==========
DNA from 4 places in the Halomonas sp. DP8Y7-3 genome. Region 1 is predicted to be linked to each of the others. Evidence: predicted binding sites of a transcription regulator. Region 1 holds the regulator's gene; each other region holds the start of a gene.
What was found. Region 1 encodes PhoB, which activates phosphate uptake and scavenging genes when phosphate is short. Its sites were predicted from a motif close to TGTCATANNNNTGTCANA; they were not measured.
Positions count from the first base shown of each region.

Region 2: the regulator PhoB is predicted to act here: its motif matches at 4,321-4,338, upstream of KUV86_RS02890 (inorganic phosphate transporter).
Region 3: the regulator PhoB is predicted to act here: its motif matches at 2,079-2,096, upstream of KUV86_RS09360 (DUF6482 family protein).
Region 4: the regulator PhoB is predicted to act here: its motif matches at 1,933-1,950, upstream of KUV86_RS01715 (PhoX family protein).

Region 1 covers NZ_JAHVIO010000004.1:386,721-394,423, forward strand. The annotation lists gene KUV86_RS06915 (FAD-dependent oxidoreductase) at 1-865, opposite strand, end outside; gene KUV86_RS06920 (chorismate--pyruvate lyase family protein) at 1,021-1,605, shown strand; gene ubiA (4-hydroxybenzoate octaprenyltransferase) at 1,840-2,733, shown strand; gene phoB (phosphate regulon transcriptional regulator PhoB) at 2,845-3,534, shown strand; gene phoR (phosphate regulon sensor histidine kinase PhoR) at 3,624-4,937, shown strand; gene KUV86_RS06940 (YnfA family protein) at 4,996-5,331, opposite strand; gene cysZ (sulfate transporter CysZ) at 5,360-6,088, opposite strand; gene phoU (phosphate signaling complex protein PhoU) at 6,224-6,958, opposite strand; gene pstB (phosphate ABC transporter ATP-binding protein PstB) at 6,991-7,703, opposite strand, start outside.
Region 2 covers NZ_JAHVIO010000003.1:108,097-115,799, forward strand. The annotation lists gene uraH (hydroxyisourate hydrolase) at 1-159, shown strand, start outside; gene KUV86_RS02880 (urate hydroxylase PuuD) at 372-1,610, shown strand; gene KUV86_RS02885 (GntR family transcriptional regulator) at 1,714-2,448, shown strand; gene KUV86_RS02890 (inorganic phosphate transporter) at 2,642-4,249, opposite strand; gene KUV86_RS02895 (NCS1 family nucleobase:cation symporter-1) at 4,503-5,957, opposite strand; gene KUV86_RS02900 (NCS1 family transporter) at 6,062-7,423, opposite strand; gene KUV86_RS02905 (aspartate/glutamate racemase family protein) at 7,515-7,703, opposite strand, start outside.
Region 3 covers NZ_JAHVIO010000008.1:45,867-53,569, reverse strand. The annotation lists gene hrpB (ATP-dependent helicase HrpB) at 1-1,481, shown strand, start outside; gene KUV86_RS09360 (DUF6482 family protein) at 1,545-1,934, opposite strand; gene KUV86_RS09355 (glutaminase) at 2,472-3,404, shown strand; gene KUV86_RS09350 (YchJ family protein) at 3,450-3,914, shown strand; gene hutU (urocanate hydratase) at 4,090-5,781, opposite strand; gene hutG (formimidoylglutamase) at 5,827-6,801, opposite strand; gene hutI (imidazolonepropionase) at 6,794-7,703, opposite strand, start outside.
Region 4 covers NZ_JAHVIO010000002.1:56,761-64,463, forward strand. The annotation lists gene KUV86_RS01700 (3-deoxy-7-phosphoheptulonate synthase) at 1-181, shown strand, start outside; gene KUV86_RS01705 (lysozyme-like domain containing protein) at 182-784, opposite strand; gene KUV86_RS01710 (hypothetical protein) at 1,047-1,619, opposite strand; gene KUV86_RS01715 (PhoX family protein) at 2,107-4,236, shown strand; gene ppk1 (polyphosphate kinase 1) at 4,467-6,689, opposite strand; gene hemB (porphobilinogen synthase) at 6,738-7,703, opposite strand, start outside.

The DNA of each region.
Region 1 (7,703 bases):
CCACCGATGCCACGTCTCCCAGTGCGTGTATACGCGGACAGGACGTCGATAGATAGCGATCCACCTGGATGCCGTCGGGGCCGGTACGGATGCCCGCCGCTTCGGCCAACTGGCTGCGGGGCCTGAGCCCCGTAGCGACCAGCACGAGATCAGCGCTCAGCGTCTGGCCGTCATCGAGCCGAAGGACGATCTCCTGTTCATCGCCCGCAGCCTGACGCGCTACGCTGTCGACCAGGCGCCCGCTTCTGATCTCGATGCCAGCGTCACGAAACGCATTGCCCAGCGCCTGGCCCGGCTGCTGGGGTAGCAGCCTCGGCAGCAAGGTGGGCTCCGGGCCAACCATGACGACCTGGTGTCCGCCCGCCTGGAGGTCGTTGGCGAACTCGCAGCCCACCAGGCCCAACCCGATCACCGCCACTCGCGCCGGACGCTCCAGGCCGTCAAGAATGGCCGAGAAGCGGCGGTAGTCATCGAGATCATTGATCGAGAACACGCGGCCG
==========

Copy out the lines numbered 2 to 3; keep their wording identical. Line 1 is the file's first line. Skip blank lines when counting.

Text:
What was found. Region 1 encodes PhoB, which activates phosphate uptake and scavenging genes when phosphate is short. Its sites were predicted from a motif close to TGTCATANNNNTGTCANA; they were not measured.
Positions count from the first base shown of each region.